Mashable has a cool story about two Norwegian photographers and their gender bending experiments in the late 19th century. Between the years of 1895 and 1903, Marie Høeg and Bolette Berg operated a small commercial photography studio in Horten, a town in Vestfold county, Norway. During their off hours, they’d dress up in men’s clothing, or put on fake mustaches while wearing dresses, as a way to explore the boundaries of gender. An except:
Høeg was an active and outspoken suffragist, and used the studio as a meeting place for fellow activists and women interested in the suffrage movement. (Women won the right to vote in Norway in 1913.)
More than three decades after Høeg’s death in 1949, a box of the partners’ glass plate negatives marked “private” was discovered on a farm where they once lived.
Høeg’s defiant suffragist spirit shines through the images, her costume choices allowing her to occupy traditionally male roles and personas as she campaigns for women’s right to an equal place in society.
In 2014, researchers in the UK created the darkest material in the world known as ‘Vantablack.’
Now, they’ve created a spray-on version. Vantablack is so dark that it
distorts the shape and form of the objects on which it’s painted.
There’s a powerful connection between characters and the fans who love them.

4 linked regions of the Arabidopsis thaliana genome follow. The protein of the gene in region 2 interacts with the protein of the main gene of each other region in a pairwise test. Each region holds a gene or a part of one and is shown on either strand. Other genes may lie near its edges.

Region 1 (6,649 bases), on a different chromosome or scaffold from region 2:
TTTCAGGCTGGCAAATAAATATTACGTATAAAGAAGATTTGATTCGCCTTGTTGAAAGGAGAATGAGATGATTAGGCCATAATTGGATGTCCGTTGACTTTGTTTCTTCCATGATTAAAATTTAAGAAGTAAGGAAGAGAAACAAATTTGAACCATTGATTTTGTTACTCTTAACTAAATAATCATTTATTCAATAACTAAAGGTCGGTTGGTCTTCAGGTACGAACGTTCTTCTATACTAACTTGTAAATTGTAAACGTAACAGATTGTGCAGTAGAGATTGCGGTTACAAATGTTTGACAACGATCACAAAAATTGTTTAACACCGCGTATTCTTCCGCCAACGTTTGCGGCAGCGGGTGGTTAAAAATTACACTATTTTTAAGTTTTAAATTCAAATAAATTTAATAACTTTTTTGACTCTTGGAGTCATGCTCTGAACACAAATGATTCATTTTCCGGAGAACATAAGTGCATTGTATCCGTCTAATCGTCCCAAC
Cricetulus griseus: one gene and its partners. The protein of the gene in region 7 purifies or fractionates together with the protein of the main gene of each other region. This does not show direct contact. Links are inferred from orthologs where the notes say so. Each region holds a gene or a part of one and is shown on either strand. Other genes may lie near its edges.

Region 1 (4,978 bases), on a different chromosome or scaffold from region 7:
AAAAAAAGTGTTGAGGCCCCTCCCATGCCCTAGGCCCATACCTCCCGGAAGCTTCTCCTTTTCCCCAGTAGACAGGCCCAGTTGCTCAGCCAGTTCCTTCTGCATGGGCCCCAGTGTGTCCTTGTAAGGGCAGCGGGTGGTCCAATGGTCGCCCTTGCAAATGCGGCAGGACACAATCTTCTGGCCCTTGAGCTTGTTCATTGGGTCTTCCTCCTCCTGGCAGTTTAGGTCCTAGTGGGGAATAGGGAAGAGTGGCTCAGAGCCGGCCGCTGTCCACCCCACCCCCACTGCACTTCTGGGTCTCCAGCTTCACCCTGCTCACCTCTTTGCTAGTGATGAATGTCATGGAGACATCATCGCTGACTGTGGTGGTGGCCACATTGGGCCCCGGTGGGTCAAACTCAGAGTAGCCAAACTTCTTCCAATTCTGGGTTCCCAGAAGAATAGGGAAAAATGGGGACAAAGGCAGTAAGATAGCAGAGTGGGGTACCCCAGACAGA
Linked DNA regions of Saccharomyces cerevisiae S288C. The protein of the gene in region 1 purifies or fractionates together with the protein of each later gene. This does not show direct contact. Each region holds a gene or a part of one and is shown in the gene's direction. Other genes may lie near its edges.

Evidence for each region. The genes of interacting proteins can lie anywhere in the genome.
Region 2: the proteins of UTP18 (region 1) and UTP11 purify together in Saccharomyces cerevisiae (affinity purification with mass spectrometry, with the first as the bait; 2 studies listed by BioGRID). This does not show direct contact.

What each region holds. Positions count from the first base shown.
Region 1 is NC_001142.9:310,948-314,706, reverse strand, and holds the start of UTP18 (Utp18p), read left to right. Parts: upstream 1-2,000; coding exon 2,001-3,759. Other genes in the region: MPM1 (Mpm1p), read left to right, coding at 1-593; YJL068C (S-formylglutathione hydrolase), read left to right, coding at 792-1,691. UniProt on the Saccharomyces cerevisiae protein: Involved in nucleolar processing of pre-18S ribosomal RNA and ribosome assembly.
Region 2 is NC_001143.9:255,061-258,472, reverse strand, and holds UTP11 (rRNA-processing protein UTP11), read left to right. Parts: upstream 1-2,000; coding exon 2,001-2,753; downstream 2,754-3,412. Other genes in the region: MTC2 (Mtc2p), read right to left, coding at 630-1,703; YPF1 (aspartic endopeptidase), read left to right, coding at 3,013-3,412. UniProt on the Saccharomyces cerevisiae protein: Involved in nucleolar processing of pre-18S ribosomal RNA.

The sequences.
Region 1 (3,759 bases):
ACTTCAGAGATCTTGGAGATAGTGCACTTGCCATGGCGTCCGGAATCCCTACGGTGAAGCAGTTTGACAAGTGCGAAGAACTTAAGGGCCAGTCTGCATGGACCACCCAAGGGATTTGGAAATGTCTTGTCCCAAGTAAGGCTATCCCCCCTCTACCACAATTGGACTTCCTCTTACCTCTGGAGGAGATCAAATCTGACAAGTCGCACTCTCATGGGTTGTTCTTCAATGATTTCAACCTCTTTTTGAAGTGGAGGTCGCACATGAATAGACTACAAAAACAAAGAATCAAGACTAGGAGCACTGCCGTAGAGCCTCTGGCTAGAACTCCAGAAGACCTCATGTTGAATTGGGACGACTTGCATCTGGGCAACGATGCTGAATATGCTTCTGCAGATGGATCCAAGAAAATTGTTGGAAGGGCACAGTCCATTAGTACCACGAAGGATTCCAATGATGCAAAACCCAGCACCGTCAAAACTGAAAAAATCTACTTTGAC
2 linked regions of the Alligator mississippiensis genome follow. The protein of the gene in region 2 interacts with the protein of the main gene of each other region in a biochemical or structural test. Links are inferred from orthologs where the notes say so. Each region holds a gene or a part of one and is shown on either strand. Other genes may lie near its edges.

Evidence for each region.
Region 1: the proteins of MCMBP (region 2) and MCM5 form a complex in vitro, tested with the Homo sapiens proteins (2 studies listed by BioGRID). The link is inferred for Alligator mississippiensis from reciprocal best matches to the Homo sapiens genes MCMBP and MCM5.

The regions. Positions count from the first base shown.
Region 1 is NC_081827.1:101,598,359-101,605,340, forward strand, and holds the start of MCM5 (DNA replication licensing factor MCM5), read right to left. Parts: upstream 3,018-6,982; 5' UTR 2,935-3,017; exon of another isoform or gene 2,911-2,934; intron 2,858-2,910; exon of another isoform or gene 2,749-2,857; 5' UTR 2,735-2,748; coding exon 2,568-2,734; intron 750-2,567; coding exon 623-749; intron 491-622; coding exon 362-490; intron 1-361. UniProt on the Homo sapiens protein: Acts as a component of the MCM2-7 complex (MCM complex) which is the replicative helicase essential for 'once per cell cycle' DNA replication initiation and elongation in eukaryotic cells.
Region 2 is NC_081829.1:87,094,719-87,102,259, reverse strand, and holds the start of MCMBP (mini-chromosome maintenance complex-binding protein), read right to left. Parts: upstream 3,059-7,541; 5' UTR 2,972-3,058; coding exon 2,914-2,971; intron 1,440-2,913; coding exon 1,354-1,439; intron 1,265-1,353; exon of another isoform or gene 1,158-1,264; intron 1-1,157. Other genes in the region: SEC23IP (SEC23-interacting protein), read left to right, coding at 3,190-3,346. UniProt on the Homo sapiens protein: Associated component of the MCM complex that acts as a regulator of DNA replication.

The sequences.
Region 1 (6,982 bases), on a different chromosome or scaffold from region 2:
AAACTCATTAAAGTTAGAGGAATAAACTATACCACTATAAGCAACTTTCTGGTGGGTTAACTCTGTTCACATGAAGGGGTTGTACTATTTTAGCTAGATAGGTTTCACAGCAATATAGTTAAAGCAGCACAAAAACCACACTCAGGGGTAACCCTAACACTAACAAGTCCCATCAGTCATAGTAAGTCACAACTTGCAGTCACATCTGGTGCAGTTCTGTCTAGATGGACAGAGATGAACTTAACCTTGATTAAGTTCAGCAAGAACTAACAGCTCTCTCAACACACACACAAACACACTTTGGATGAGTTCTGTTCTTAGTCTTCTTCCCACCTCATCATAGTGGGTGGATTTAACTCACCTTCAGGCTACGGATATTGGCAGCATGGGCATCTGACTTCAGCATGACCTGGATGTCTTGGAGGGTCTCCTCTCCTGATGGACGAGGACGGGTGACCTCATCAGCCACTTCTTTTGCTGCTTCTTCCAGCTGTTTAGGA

Anyone who scribbled Harry Potter fanfiction or dissected the latest teen drama with their friends knows. And the line between actor and character is often completely muddled for viewers that live far beyond the realities of Hollywood.
But what if those same fans were stuck on a road trip with the object of their obsessions? That’s the idea behind the most recent book from Glee star and bestselling author Chris Colfer, Stranger than Fanfiction.
Colfer is best known in the literary world for his popular middle grade series The Land of Stories. In his latest novel, Colfer explores the world of television fandom and the trials and tribulations of teenagers on the brink of major life changes.
Stranger than Fanfiction follows four best friends who’ve bonded over nearly a decade of watching their favorite sci-fi show. As the group embarks on an end-of-high-school road trip, they impulsively invite the star of said show. When he actually shows up to join them, all five begin a journey full of misadventures, mayhem, and secrets revealed.
In a special episode of the MashReads Podcast, MashReads spoke to Colfer about his return to YA and the inspirations behind the story, from both sides of passionate fandoms.
Then, as always, we close the show with recommendations. Colfer recommends:
The Demonologist by Gerald Bittle, which explores the career of the famous paranormal investigators Ed and Lorraine Warren in a documentary fashion. “The facts are scary enough by themselves,” said Colfer.
Intimacy Idiot by Isaac Oliver, a collections of essays and stories about finding love and intimacy in New York. To Colfer, “It’s the gay man’s manifesto, in a way.”
Wishful Drinking by Carrie Fisher, the first memoir by the late actress, based on her one-woman show. It’s also one of Colfer’s all-time favorite books. “Parts of that book I felt she wrote just for me”
Sage-ing While Age-ing by Shirley MacLaine, a book that is part memoir and part life advice from the actress. “It’s just fantastic.”